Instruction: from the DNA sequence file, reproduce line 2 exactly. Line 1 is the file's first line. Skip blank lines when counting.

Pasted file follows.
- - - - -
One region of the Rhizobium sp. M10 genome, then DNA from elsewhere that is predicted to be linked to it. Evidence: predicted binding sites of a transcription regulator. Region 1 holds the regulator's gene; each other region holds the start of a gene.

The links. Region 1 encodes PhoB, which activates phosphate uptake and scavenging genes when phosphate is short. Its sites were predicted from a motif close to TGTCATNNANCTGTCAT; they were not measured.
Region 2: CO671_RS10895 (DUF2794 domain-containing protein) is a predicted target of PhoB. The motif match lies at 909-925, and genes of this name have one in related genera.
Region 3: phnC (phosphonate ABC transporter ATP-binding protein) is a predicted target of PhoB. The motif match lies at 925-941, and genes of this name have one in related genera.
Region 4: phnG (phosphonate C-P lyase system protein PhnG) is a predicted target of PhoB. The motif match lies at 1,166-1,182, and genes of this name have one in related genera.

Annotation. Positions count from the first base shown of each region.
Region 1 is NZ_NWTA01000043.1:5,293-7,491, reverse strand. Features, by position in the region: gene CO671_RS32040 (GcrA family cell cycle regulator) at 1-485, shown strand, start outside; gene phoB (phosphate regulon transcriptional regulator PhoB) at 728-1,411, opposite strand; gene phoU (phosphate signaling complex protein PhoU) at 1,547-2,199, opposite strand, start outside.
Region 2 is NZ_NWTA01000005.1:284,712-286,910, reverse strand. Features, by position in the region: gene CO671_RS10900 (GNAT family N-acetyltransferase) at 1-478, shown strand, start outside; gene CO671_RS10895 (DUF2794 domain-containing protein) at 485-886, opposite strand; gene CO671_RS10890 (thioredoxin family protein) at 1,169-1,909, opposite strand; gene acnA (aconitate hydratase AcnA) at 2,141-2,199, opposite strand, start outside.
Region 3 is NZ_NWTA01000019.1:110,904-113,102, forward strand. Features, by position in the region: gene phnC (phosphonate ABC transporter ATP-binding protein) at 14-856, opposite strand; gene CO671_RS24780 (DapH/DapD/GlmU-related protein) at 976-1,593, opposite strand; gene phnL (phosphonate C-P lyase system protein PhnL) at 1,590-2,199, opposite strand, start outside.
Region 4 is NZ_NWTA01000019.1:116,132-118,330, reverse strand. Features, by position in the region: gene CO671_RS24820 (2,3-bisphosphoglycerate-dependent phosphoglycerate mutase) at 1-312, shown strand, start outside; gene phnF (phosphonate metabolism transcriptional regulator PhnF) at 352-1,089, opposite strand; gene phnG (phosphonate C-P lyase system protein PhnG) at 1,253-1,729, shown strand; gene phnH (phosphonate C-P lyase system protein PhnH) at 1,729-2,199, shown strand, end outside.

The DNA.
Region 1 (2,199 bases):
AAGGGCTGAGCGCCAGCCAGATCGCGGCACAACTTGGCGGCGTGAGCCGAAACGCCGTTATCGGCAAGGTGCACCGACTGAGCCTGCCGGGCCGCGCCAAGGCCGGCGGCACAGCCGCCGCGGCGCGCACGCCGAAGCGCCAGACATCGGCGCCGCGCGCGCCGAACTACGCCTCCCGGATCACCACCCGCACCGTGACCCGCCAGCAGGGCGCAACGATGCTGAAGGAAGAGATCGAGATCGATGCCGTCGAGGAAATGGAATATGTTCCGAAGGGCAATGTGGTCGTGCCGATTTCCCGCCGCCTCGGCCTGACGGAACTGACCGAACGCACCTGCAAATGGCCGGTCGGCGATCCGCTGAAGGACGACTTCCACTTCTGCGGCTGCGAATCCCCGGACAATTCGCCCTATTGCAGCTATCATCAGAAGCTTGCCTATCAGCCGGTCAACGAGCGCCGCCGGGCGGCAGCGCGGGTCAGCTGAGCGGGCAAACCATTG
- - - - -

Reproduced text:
The links. Region 1 encodes PhoB, which activates phosphate uptake and scavenging genes when phosphate is short. Its sites were predicted from a motif close to TGTCATNNANCTGTCAT; they were not measured.